Game 1: What Worked and What Didn't

It wasn't a perfect game, but the Preds got the better of the Ducks in several areas.

Firstly, the Predators accomplished what they needed to accomplish already. They've already won in Anaheim's building, and did so in a modestly impressive fashion. And even after Game 1, there are some very encouraging trends. The top line looked strong, Ryan Ellis is playing like a man possessed, and the Preds are hitting the Ducks like it's the playoffs or something.

Let's take a further look at what led to the Preds' success on Friday night.

Ryan Johansen & James Neal vs Ryan Kesler, Jakob Silfverberg and Andrew Cogliano


This is going to be a key to the series. The Ducks are counting on generating enough offense through special teams while deploying Corey Perry and Ryan Getzlaf on separate lines. In order for this to work, Kesler's line will need to shut down the top line of Nashville.

And in Game 1, this did not work in Anaheim's favor. Check out these counts from Neal and Johansen:

  • Ryan Johansen played just over 15 minutes of 5v5 ice time. In that time, shot attempts were 22 for Nashville, 3 against.
  • James Neal played over 16 minutes (mostly with Johansen), and in that time Nashville was a +13 in shot attempts. What's even more impressive is that he had 7 individual scoring chances, and 3 high-danger chances.
  • Those numbers were mostly against Ryan Kesler's line. Shot attempts were 14-3 in favor of Johansen over Kesler.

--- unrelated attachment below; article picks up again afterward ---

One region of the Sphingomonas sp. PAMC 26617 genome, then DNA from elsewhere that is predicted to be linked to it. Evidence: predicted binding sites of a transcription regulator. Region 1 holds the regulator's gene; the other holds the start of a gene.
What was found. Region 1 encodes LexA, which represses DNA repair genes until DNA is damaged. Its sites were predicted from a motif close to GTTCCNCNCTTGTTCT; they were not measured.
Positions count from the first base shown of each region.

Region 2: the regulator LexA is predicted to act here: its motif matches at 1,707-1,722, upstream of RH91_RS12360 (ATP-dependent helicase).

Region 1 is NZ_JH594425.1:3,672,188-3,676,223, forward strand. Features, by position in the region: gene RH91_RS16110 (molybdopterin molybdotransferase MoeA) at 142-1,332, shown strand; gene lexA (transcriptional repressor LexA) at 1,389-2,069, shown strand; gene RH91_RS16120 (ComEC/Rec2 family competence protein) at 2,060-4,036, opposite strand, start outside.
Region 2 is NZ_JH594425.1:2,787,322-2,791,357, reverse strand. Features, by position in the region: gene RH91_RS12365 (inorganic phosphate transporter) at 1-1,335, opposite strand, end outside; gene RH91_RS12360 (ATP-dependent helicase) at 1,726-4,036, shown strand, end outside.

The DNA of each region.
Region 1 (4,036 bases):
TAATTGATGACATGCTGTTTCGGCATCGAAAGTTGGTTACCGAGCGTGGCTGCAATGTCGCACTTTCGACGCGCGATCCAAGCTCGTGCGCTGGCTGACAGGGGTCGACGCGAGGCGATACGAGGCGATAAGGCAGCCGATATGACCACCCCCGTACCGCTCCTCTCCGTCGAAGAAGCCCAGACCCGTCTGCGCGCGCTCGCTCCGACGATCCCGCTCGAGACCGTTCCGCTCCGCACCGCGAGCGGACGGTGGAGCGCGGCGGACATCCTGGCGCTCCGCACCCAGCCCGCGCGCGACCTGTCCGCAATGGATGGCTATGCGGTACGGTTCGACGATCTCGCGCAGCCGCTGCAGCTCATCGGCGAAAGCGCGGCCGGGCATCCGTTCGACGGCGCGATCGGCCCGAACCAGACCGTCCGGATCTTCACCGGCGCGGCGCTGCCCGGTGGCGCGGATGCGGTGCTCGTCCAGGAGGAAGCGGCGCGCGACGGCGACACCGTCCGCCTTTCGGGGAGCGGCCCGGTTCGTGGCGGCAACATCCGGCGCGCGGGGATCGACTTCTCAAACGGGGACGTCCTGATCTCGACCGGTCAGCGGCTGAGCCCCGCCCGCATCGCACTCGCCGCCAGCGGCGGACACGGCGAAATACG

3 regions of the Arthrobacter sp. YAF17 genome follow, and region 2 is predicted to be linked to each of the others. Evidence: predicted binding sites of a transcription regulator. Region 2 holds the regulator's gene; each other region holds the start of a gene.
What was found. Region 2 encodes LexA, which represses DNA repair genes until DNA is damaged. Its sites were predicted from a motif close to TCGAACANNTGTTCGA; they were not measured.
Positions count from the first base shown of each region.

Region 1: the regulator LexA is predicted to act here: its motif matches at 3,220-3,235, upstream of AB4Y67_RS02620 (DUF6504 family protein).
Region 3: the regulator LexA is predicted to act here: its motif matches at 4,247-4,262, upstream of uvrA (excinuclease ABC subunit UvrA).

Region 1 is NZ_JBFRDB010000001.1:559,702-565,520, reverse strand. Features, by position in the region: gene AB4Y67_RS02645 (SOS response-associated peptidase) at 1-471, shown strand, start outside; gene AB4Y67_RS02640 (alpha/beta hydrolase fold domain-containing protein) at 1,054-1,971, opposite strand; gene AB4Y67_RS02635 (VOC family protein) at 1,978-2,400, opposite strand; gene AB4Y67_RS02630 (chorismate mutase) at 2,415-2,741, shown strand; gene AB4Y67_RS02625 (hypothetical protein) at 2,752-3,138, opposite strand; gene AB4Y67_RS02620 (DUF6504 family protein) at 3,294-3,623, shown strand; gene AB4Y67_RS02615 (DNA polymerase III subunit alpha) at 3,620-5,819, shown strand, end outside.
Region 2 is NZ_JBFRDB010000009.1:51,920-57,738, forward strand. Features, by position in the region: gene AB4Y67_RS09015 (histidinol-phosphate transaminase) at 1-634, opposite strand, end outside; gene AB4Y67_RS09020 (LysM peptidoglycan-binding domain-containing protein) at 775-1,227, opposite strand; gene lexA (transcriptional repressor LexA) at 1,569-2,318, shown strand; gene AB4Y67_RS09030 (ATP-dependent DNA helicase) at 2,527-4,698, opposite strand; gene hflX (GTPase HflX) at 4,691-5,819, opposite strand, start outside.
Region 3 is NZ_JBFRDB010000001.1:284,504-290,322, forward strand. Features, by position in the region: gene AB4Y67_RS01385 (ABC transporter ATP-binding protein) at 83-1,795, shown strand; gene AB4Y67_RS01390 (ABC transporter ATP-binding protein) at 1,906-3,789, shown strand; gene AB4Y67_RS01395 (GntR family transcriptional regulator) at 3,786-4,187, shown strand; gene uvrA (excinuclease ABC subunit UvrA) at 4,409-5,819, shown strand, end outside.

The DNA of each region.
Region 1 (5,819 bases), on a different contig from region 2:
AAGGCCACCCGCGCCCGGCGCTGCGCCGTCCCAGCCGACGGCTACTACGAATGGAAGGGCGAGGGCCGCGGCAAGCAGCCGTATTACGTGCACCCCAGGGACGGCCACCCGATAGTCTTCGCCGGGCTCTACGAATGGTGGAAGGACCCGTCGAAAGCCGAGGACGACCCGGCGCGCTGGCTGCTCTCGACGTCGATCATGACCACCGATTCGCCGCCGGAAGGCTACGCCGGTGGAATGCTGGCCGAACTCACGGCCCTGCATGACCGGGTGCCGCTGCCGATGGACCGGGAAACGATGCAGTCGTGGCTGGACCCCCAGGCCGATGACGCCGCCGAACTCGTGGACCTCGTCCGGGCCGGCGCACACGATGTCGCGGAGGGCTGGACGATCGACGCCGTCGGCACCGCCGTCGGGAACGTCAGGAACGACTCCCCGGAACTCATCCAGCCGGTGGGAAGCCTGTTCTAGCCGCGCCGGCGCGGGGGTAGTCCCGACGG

At times, Neal and Joey were cutting through the Ducks' defense like they were standing still. Not all of this is on the Anaheim forwards, as their top pairing of Cam Fowler and Simon Despres had a rough night chasing around James Neal.

Also, how about the rotation between Colin Wilson and Calle Jarnkrok on this line? Jarnkrok may have been more effective, but I like the idea of throwing something different out there once in a while.

The Ribeiro Line vs Ryan Getzlaf, David Perron, and Chris Stewart


This looked to be a mismatch all night. The logic on this was a bit puzzling, but it's Game 1. And thankfully, we only saw it for 5 minutes of icetime. What's pretty surprising is that both Mike Fisher and Paul Gaustad matched the pace of Getzlaf's attempts. It's not a shock that Fisher and Gaustad are defense-first players, but Mike Ribeiro, Filip Forsberg, and Craig Smith didn't impact the game until the third period, and that came against the Rickard Rakell & Corey Perry line. We saw this mostly in the early part of the game, so don't expect it a lot as the series goes on.

Staying Out of the Box


After Cody Bass and his dumb idea put the Preds on a PK, the officials let the guys play. And that's fine with us. Penalties lead to more penalties, and Nashville looked to be the better team at 5 on 5. If Nashville is going to continue to play more physical and hit more than they did during the regular season, they'll need to make sure they don't cross the line. That may mean Cody Bass taking a seat, it may not. I'd rather see Colton Sissons or Austin Watson play his role.

Paul Gaustad taking important faceoffs


Alton Brown refers to kitchen tools that have one purpose as "unitaskers". It makes sense. You don't have that much room in your kitchen to store a ton of single purpose devices. Hockey teams are the same way. Paul Gaustad is very much a unitasker. And like you expect your quesadilla maker to maker a great quesadilla, you expect a guy with Gaustad's salary to win at least half of the draws with under a minute left in his own zone, and not go 0-4. He went 0-4. Mike Fisher might be the better option for that task next time.